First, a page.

Two More Honda Drivers Dead from Takata Airbags
Are Takata airbags still killing drivers?
And just like that, with the deaths of two more drivers, the collective death toll among multiple automakers’ vehicles reportedly related to defective Takata airbags has risen to at least 21 people.
Honda defects attorneys are not alone in dealing with the continuing fall-out of the largest and most far-reaching auto recall issue in history—deadly exploding airbags manufactured by Takata.
As we’ve previously reported in this blog, the Takata airbag recall spans nearly every auto manufacturer. Unfortunately for Honda, the latest known deaths attributed to the defective airbags allegedly happened to an Accord and a Civic driver who lived in Florida and Louisiana—notoriously hot and humid states.
In the event of a crash, ammonium nitrate inside the Takata airbag’s metal inflator is supposed to cause the “small explosion ” needed to deploy the airbag. This chemical, reportedly unique to Takata airbags, has been found to become “unstable”. The combination of “age, heat, humidity, and the design of the inflators” turns the metal inflators into “grenades” that literally explode and spew “hot shrapnel” into the driver and other occupants of the vehicle—with gruesome and sometimes fatal results—even in the most minor fender-benders.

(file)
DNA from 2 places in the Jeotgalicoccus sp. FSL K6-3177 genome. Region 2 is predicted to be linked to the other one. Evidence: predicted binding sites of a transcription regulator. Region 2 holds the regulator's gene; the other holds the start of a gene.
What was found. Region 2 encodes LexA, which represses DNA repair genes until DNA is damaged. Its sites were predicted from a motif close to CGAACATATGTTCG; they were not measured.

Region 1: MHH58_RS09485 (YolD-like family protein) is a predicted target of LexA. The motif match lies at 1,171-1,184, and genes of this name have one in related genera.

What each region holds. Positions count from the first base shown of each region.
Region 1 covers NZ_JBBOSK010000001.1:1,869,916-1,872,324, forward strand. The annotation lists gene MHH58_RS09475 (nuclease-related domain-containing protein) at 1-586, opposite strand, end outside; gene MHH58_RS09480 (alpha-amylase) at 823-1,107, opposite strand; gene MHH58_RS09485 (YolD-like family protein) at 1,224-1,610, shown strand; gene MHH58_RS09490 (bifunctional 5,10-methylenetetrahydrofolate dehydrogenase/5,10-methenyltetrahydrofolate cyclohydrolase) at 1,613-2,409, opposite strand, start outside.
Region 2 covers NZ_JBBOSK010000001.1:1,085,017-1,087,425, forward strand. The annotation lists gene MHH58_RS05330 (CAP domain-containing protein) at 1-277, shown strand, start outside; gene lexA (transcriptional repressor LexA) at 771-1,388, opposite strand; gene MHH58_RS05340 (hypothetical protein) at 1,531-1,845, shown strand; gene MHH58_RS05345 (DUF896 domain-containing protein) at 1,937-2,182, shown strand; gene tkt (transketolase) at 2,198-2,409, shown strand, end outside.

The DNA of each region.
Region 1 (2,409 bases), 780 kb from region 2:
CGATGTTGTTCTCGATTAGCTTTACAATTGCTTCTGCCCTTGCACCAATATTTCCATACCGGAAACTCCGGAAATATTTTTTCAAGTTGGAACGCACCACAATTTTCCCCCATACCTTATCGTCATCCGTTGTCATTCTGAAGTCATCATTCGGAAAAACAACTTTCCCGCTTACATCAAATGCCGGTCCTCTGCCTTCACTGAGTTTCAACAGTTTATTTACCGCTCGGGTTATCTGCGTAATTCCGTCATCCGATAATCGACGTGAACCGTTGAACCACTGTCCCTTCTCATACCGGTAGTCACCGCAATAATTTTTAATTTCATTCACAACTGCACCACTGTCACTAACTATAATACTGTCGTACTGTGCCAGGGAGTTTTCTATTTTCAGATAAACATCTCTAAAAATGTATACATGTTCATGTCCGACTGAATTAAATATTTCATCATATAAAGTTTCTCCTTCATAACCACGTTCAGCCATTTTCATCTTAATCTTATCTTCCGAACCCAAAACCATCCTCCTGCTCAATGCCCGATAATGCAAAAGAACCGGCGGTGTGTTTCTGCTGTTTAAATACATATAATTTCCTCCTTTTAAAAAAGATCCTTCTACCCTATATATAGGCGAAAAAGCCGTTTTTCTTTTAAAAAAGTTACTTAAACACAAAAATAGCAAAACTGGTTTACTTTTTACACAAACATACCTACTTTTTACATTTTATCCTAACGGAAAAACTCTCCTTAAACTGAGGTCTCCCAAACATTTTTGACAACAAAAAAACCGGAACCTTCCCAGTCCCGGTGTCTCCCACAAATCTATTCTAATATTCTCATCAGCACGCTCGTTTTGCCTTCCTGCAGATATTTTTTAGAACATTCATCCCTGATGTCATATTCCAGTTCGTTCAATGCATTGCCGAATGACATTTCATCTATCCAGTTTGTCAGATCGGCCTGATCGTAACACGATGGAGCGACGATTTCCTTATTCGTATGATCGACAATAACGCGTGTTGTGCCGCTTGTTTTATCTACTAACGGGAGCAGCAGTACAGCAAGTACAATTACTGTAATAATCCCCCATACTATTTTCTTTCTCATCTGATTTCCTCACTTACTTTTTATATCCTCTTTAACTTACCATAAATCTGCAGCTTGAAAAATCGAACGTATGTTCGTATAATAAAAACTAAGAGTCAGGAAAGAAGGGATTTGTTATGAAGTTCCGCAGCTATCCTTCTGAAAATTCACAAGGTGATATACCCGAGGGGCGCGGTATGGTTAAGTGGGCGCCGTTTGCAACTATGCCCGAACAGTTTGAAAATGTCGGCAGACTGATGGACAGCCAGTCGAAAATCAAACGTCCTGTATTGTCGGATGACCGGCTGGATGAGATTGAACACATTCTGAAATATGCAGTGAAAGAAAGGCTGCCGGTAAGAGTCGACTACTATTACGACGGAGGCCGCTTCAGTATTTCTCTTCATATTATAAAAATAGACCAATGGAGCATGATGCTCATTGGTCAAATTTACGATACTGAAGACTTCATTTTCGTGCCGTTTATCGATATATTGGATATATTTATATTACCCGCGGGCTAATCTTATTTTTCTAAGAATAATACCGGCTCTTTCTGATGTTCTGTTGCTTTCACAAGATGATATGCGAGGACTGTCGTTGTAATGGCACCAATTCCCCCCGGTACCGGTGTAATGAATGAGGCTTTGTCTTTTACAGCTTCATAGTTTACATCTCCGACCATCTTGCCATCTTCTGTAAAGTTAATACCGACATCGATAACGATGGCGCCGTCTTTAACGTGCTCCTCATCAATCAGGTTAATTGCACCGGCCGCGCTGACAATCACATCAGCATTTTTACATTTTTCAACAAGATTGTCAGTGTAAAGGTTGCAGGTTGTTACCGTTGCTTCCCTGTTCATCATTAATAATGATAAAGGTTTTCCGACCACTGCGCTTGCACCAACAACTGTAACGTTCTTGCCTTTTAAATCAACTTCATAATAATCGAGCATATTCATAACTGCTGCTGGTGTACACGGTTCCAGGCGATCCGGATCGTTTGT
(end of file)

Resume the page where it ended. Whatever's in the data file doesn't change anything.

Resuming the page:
In the recent 2002 Accord fender-bender in Florida, the driver was killed after the Takata airbag inflator exploded, resulting in a “6 x 3-inch wound to her left temple, a fractured skull, and bleeding on the brain” requiring the need for intensive wound care treatment. Other passengers were also reportedly injured by the shards of metal. In the 2004 Civic accident in Louisiana, a rear-end collision reportedly exploded the airbag and sent shrapnel into the driver’s throat killing him.
Takata has reportedly recalled yet another “3.3 million airbag inflator’s affecting numerous automakers” at or around the time of these most recent two accidents.
One of the difficulties in getting these literal “time bombs” off the road is the fact that a significant percentage of the most dangerous vehicles are now 10, 15, or even more years old and may have changed owners several times. Automakers claim this makes it difficult to get auto recall notices into the hands of the current vehicle owners.
If you have questions regarding an auto recall, or feel you may be driving a “lemon” because your relatively new vehicle is constantly in the shop for the same issue or repair, The Law Offices of Timothy Abeel & Associates can help you. Contact us today for a free consultation.